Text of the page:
Why CES Isn’t the Most Important Tech Show Anymore

by Istvan Fekete on January 8, 2013

CES 2013We are currently witnessing the “death” of the biggest tech show in the world: the Consumer Electronics Show, which kicked off in 1967 and became the most eagerly awaited show for both tech industry players and consumers, as it revealed what we will have in our hands or living rooms by the end of the year.

Yet CES has become something different this year – or, I should say, over the years with two trends contributing to the slow death of CES and events like CES: if you look at the CES reports this year, it is obvious that hardware is no longer at the centre of the tech world. The era of performing product launches at CES ended somewhere around 2009 with the launch of the Palm Pre. Palm is now dead, although it carried lots of potential.

In the end, hardware became the shell of what we know as software – or if I call it by its name: iOS and Android, or services like Facebook and Twitter. The soul of consumer tech is now software and services.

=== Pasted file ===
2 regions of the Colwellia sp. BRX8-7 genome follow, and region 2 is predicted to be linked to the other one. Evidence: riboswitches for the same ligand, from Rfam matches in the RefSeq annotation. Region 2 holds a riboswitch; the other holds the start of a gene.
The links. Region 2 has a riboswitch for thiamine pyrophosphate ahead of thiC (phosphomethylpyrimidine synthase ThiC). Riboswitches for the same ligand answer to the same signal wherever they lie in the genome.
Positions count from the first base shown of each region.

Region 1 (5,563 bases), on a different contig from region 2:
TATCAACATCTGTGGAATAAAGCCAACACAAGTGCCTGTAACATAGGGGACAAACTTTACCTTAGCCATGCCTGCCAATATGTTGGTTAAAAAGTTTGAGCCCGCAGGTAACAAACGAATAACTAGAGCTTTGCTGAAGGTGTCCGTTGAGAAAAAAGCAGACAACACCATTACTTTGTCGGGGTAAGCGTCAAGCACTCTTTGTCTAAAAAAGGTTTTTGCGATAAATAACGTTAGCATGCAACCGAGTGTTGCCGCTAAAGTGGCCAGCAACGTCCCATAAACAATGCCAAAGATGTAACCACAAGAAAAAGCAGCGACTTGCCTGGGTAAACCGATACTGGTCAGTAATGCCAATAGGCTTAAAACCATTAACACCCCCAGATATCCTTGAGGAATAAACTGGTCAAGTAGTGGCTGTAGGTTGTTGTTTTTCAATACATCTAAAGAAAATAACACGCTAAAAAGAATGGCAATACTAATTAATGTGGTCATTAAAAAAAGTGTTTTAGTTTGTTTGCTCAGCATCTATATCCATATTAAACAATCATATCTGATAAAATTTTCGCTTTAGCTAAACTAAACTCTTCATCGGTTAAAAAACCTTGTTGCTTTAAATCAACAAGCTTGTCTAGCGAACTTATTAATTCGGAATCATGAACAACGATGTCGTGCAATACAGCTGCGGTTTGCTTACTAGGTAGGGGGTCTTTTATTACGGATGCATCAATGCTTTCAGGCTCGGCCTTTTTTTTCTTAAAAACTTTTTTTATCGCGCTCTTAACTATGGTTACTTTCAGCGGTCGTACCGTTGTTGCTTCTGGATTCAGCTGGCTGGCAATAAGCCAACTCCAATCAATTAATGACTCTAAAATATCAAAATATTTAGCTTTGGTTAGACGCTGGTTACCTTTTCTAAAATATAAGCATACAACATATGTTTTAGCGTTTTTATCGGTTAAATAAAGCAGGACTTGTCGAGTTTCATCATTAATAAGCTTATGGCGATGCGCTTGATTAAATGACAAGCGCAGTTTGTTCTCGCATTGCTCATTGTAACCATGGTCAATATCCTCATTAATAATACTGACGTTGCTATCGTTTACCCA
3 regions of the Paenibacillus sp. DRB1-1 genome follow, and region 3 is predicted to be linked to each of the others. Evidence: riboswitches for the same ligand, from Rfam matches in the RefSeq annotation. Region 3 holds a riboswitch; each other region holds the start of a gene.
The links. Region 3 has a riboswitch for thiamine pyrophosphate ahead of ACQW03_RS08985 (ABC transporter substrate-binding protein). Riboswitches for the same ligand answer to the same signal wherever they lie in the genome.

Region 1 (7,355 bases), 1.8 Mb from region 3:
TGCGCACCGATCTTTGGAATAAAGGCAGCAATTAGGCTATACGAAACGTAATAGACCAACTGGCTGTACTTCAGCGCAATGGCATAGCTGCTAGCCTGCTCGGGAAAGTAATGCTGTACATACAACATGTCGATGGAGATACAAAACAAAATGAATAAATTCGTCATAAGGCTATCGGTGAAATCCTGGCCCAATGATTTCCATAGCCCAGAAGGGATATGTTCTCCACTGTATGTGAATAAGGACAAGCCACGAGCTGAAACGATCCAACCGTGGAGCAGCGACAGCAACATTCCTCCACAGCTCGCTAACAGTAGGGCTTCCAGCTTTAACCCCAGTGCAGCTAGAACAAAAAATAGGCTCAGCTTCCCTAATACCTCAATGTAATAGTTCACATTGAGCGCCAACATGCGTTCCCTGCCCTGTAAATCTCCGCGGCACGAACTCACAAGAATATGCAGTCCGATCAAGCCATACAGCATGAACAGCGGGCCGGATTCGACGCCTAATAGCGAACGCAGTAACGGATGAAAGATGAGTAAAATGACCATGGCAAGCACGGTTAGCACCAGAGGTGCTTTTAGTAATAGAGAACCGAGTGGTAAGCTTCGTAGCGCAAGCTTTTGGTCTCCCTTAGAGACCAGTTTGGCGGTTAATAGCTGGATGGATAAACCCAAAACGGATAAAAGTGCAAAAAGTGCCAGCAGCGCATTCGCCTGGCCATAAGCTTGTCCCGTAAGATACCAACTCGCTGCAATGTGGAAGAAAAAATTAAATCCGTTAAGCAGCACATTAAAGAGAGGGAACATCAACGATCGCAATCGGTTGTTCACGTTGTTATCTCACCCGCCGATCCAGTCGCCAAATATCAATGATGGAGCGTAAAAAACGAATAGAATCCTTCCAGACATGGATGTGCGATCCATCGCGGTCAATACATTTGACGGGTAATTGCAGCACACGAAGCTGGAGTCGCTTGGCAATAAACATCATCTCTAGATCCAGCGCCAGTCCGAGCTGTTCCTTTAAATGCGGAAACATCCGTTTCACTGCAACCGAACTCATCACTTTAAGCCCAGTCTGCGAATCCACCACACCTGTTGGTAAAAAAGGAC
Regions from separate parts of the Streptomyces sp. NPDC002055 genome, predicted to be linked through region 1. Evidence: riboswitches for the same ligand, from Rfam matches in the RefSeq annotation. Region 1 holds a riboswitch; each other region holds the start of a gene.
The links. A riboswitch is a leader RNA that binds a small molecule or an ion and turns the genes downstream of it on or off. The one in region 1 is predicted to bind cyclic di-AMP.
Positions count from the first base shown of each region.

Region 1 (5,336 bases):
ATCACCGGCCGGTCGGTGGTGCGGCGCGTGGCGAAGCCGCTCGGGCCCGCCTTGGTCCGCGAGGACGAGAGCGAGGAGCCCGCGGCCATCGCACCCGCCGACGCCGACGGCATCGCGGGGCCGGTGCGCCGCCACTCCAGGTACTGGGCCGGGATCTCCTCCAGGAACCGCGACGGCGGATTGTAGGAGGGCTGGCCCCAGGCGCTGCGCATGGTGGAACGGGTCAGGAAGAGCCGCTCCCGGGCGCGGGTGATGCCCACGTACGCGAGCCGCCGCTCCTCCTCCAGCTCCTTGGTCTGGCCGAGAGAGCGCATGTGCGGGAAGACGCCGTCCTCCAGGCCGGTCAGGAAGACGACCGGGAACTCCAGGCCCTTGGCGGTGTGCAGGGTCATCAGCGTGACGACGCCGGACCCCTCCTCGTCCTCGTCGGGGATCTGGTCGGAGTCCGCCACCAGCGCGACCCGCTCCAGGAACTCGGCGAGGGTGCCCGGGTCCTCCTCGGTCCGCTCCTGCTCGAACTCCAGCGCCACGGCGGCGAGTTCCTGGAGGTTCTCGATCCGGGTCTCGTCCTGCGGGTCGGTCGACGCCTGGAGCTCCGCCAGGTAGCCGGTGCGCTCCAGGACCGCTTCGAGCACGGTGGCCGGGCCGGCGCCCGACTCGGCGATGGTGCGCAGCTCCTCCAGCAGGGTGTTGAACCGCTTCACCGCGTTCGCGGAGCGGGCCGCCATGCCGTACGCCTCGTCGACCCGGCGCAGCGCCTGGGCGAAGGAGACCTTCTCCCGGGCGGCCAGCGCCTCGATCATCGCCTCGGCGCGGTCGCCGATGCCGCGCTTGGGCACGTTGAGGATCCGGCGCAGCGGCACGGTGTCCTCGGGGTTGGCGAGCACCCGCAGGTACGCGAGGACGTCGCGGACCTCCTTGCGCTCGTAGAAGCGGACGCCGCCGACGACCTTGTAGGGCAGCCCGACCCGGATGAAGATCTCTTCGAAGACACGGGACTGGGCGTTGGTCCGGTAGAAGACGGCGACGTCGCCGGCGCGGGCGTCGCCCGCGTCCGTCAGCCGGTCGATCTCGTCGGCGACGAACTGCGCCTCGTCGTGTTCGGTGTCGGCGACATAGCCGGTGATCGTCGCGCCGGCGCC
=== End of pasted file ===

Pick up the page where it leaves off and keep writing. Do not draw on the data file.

Just a quick look back in time: Apple’s last appearance at CES was in 1992, and Microsoft, which was a key player here, announced last year that it won’t return to CES anymore, so its keynote spot was handed over to Qualcomm.

Now, if we look at the tech market, we can see — and Google’s chairman Eric Schmidt has put it into words — there are four big tech companies that are truly driving the play and which matter to people: Apple, Google, Amazon and Facebook. Yet there is another player that has gained traction in recent years, and that is Samsung.

Of the four big players, none is present at the show, while Samsung has an important spot there. The company’s position in the market gains relevance from the perspective of HTC’s earnings report — another quarter of losses — and the company’s hints at launching Tizen-based phones this year. Since the company is selling the most popular handsets in multiple countries, this is bad news for Android and its father, Google.

Anyways, back to the CES: we gadget writers are all hoping for some revolutionary gadget to appear at the show, but this won’t happen. All the eagerly awaited gadget announcements – such as the Pebble Smartwatch — came to life with the help of people who paid money for them before these products even existed.

In other words: CES is dying because it isn’t the place for product launches anymore, because the Web, social media and the press has taken its place.

Written by: Istvan Fekete. www.digitcom.ca. Follow TheTelecomBlog.com by: RSS, Twitter, Facebook, or YouTube.

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